I went to university in 1990 as an enthusiastic, naïve 18 year old. Twenty-nine years, two degrees, four universities and eight jobs later, I am still here. Older, wiser, enthusiastic (but now with added cynicism) and almost certainly institutionalised.
I’ve been based in hospital labs as a researcher, taught human anatomy to medical students, and physiology to physicists. I’ve networked, negotiated, met deadlines, dangling from zip wires and shown PhD students the wonders of teambuilding games such as ‘floaty stick’ and ‘egg drop.’
For 16 years, I worked at one of the largest Russell Group universities in the country, until four years ago I took a leap of faith to start a new job and new life at Lancaster University; a university much smaller than I’d been used to, but one which instantly felt like home.
“But we're a university! We have to have a library!" said Ridcully. "It adds tone. What sort of people would we be if we didn't go into the library?"
"Students," said Senior Wrangler morosely.”
― Terry Pratchett, The Last Continent
Guest blog post by Dr. Odette Dewhurst, Senior Research Development Manager at Lancaster University
Higher education, like many other sectors, swims in a sea of acronym soup. Some, like REF, TEF, KEF, UKRI, HESA, HEBCI, UUK, SHRE, UCU, MOOC, SME are pretty much universal. It’s worth not getting too attached to them though, as before you know it, HEFCE becomes OfS and UKRI; UKRI is also what we used to know as RCUK, but now with added Research England and Innovate UK thrown into the mix. Moreover, don’t forget the RAE which became REF and was then joined by its siblings, TEF and KEF. Confused yet?
Each university also has its own, often unique shorthand and acronyms to learn and navigate. At Leeds, there was the mysterious ‘Red Route’ and at Lancaster, we have The Spine. There might also be FRICs, FRECs, VCEGs, UPRGs, PSAGs, PSLTs, to learn. Not to mention the delights of different IT systems….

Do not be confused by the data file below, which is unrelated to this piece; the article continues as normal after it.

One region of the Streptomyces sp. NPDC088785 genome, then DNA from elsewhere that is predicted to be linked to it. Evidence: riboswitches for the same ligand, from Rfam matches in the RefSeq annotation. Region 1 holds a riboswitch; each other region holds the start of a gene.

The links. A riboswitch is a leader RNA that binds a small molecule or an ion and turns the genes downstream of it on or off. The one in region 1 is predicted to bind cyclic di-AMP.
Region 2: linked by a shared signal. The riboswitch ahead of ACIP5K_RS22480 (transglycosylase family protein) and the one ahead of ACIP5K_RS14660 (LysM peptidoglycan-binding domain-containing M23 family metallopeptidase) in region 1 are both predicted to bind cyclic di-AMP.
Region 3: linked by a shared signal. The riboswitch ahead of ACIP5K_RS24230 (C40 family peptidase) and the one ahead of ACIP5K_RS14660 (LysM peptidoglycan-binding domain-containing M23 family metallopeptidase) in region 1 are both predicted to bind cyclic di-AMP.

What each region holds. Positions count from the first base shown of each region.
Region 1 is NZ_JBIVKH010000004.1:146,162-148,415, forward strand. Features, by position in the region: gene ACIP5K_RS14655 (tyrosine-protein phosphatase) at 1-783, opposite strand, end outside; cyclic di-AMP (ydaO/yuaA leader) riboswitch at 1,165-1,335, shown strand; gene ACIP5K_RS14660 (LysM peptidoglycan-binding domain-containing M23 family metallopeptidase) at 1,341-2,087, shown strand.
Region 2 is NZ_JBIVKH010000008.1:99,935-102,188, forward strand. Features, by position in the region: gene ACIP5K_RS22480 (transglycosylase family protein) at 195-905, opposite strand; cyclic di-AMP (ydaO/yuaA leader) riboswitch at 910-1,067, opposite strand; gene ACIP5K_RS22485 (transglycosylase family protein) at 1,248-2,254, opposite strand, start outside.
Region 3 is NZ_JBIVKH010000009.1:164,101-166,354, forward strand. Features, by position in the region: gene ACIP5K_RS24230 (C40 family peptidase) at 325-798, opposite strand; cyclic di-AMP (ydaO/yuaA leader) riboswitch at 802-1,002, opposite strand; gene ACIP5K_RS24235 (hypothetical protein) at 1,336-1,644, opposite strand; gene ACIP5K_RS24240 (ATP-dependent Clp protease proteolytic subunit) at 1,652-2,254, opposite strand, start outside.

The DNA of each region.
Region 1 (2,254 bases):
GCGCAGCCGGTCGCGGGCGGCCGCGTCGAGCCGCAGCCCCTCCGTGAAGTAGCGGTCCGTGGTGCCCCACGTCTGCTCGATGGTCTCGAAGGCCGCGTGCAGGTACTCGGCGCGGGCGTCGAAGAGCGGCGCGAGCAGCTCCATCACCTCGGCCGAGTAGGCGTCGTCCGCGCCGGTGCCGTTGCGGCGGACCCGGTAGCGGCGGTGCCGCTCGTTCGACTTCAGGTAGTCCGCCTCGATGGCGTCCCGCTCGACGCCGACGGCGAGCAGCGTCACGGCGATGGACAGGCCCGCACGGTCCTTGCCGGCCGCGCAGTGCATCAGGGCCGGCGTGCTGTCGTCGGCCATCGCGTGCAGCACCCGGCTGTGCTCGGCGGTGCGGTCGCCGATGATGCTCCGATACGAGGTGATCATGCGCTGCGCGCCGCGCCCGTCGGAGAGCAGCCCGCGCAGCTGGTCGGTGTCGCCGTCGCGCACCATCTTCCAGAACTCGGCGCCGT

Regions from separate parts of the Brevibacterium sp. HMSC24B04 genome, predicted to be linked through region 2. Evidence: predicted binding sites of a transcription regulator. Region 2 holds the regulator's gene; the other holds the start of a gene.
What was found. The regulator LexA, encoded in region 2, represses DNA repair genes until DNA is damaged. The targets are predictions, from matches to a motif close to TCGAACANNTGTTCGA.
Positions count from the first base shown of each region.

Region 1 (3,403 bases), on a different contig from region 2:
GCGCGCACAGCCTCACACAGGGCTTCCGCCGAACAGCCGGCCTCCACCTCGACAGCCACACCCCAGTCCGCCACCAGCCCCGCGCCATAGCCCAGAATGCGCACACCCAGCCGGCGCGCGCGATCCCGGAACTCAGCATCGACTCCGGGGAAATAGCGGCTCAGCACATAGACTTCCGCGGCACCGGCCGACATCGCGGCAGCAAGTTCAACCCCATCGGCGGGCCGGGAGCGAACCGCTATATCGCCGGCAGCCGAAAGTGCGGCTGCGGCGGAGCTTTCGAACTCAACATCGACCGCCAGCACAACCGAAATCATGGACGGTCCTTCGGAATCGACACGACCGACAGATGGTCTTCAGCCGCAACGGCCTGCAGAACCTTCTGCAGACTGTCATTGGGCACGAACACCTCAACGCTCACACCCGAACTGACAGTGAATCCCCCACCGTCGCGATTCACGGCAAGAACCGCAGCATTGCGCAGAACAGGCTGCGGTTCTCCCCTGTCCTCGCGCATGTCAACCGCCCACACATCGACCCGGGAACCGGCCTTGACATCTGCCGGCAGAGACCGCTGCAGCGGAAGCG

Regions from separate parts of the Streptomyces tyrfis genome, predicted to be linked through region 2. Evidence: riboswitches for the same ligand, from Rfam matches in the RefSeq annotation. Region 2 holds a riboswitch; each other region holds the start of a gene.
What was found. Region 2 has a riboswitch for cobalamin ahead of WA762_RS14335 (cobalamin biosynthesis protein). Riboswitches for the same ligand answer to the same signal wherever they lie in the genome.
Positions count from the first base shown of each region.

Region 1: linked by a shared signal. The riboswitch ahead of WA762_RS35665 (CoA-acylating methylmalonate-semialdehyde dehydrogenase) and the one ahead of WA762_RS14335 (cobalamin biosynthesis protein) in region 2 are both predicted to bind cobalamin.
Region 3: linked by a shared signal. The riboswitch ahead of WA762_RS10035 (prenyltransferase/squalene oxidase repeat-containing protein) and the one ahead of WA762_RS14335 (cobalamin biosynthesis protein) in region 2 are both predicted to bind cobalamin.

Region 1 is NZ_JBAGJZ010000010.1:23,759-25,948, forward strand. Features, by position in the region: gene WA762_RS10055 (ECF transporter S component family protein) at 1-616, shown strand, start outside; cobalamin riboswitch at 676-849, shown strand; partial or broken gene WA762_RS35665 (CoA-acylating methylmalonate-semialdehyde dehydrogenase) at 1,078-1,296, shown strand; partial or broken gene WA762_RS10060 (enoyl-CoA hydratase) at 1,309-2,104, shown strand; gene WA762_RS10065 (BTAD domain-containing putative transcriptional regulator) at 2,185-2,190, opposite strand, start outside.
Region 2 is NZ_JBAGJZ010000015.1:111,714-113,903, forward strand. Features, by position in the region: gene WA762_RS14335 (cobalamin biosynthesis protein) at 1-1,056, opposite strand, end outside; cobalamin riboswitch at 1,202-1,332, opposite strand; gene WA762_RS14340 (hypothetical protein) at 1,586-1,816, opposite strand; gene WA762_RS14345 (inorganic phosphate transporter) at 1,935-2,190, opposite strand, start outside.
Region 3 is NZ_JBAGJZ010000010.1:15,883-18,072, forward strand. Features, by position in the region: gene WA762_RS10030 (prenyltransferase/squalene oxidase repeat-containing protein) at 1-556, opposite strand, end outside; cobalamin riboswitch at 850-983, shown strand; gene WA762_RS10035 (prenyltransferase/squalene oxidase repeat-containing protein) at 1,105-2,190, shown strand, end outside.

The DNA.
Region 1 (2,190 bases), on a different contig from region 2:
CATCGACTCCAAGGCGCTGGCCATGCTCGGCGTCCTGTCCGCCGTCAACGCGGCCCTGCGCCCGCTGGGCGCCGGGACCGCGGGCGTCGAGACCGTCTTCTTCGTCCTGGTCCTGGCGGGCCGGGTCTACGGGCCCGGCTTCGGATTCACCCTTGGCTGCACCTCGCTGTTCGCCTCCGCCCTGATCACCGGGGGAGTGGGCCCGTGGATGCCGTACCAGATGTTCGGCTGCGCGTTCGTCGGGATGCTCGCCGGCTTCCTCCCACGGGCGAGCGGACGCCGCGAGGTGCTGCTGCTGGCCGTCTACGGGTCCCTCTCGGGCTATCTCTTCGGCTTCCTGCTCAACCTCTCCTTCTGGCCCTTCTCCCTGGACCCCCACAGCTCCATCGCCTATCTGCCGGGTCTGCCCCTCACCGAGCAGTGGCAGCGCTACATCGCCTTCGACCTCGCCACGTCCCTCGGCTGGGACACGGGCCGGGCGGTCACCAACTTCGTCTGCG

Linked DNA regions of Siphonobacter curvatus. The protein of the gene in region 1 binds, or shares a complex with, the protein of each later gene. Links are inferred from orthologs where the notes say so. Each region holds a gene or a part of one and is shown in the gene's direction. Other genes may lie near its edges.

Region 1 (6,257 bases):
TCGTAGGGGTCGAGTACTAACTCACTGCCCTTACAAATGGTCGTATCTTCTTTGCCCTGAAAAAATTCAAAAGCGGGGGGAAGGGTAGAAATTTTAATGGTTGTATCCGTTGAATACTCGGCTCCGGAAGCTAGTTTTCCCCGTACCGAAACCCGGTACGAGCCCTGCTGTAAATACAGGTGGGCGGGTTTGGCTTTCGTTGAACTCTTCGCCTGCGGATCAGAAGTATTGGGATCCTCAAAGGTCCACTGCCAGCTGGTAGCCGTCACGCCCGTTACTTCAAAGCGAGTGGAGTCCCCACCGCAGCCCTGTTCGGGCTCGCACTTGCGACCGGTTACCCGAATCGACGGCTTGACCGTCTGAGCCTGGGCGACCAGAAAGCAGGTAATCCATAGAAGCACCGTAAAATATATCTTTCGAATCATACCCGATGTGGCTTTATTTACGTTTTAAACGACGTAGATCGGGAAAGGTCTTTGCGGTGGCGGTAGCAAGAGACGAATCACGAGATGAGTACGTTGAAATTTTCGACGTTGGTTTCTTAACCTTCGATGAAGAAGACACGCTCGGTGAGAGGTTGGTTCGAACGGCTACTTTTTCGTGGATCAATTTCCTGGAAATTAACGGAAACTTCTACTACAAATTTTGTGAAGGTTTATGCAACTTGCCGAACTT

Yes, there are lots to learn when you move between universities or join the sector from elsewhere – but, that’s one of the best things about working for a university, especially for those of us who are endlessly fascinated by the rich variety of research that takes place around them and embrace the opportunities on offer. I’ve been lucky and been given the chance to undertake external opportunities such as training to become a Myers Briggs practitioner and an ILM5 coach. Very few other places provide staff with the chance to go to seminars that span such diverse topics as digital forensics, the future of artificial intelligence, forensic anthropology, food security, the history of colour-use in advertising – or take part in or leadership sessions led by famous explorers, sports people and leading entrepreneurs.
"The only thing that makes life possible is permanent, intolerable uncertainty; not knowing what comes next."
Ursula K. Le Guin[DO1]
The HE sector today, is a very different one from the one I first entered, back in 1990. To be fair, I wasn’t overly (or even a little bit) interested in the bigger picture, or the environment in which I studied/worked - beyond the immediate lab. It was only when I moved out of hospital-based labs and into posts within ‘The Centre,’ that the external political/sectoral environment started to filter through into my consciousness. I was lucky to be involved in PhD and early career researcher development during the peak of the Roberts Funding – the heady days of having what felt like an unlimited pot of money to spend on helping to train and develop the next generation of leading academics.
Fast forward to today and the only certain thing seems to be uncertainty. The phrase ‘a VUCA world’ (Volatile, Uncertain, Complex, Ambiguous) is often heard, particularly in workshops/meetings around leadership.